As the ohmic heating builds up, due to electric currents being driven by crustal deformation, the differential expansion within the plates will create a wide variety of seismic events. If it was just one plate sliding over another, and if the plates were perfectly rigid, there would only be one event at a time, which would affect the entire region. But if the overlying plate is expanding because it is warming up, and if the heat sources are irregularly distributed throughout the plate (wherever the electric conduits are), the expansion will be irregular. The heating is well-known, and is one of the warning signs of an impending earthquake. Likewise, after a major quake, there is a swarm of aftershocks, as the plates cool down, with differential motion on the mating surfaces, producing a wide variety of events.
D_Archer wrote:CFDL is a a description of an object/thing doing something, and you did not come up with the term. Where is the generality?
I'm saying that main sequence stars (such as the Sun) and planets (such as the Earth) are comprised of, and defined by, layers of alternating charges. This is a fundamentally different way of looking at the problem domain, which appears to solve many otherwise intractable problems. If that doesn't qualify it as a "paradigm", I don't know what would.
Usually i start one paragraph of what you write and
, bang my head and just quit.
Please let me know where you get stuck. Maybe it's just bad writing, or maybe it's an idea that just doesn't work. Either way, it has to be fixed.
D_Archer wrote:I think you are en intellectual but you use your intellect to reinvent the wheel 10 times over and it just tires me.
How is the CFDL model of main sequence stars and planets "reinventing the wheel"? Nobody ever did that before. I didn't invent CFDLs, but I appear to be the first one to apply the idea to the structure of celestial bodies.
Lloyd wrote:Charles, you didn't give John a link to your Tornado paper. Why don't you have the link with your other papers on your site?
There is a link to my tornado paper in my signature, but I suggested that he start with the volcano paper, because it's not as involved.
Lloyd wrote:There are several quasars near galaxy M82. If the quasars are near the galaxy, as the EU & CEU models propose, then we can perhaps estimate the size of the quasars, by comparing them with the size of M82.
I thought that quasars were all point sources. Anyway, I explain quasars as "exotic stars", which are "natural tokamaks" (i.e., toroidal plasmoids). I'm thinking that the toroids are a lot bigger around than main sequence stars, which are spheres. Perhaps they have a major radius like the orbital radius of Jupiter or Saturn. The model requires a large radius, because maintaining relativistic angular velocities begs the question of how much degree of curvature could be tolerated. The bigger the radius, the smaller the degree of curvature, and the less problematic the centrifugal force will be. But there is also going to be some sort of upper limit, for how big a toroidal plasmoid can be, and still call itself an organized system. I truly have no idea what these limits would actually be, but I'm thinking that the exotics are bigger than the Sun, and smaller than the solar system.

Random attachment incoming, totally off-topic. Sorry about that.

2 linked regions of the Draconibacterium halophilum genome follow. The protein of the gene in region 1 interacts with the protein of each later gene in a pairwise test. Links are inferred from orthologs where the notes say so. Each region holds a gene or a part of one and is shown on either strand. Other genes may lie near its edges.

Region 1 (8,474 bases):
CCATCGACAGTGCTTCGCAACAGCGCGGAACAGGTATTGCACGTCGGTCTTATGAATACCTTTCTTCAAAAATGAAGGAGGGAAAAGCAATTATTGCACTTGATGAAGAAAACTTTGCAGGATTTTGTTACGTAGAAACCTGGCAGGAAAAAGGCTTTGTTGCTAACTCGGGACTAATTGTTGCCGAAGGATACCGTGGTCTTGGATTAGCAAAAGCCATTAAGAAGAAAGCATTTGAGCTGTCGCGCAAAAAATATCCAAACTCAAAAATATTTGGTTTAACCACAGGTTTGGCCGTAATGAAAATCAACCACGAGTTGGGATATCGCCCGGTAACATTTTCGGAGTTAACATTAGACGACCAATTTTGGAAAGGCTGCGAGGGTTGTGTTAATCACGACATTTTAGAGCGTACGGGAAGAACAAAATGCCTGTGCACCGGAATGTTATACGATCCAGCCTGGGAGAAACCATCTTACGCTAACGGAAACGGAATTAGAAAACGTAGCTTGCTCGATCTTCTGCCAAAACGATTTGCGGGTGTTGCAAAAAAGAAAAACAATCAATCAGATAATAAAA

Lloyd wrote:Could quasars not be seeds of future galaxies, maybe as AGNs, active galactic nuclei?
I don't think that quasars are seeds -- I think that they're just stars.
Lloyd wrote:Charles, do you think the veins of shocked minerals could be produced by the high temperatures and pressures of the meteor's movement through Earth's atmosphere? If not, then would you agree with the article that the veins are evidence of collision previously?
I don't really see how a collision between two meteoroids out in space would create veins. That takes a molten interior under pressure. Maybe a collision created the fractures, but you still need a way of heating the rock from the inside out, to get the intrusions. That's the kind of thing that I think can only happen in the "rolling bolide regime", where there is an electric current flowing into the magnetic poles of the meteor.
I have developed the idea that quasars are aligned to the minor axis of elliptical galaxies. I actually believe that any main sequence star on a highly elliptical orbit through the center of a galaxy, following the galactic lines of magnetic force, is a candidate for conversion into a toroidal plasmoid. The reason is that moving along the magnetic lines of force induces rotation which could spin up a natural tokamak, starting with a spherical main sequence star. But I haven't studied the "Large Scale Structure". Are the quasars aligned to magnetic fields in the LSS?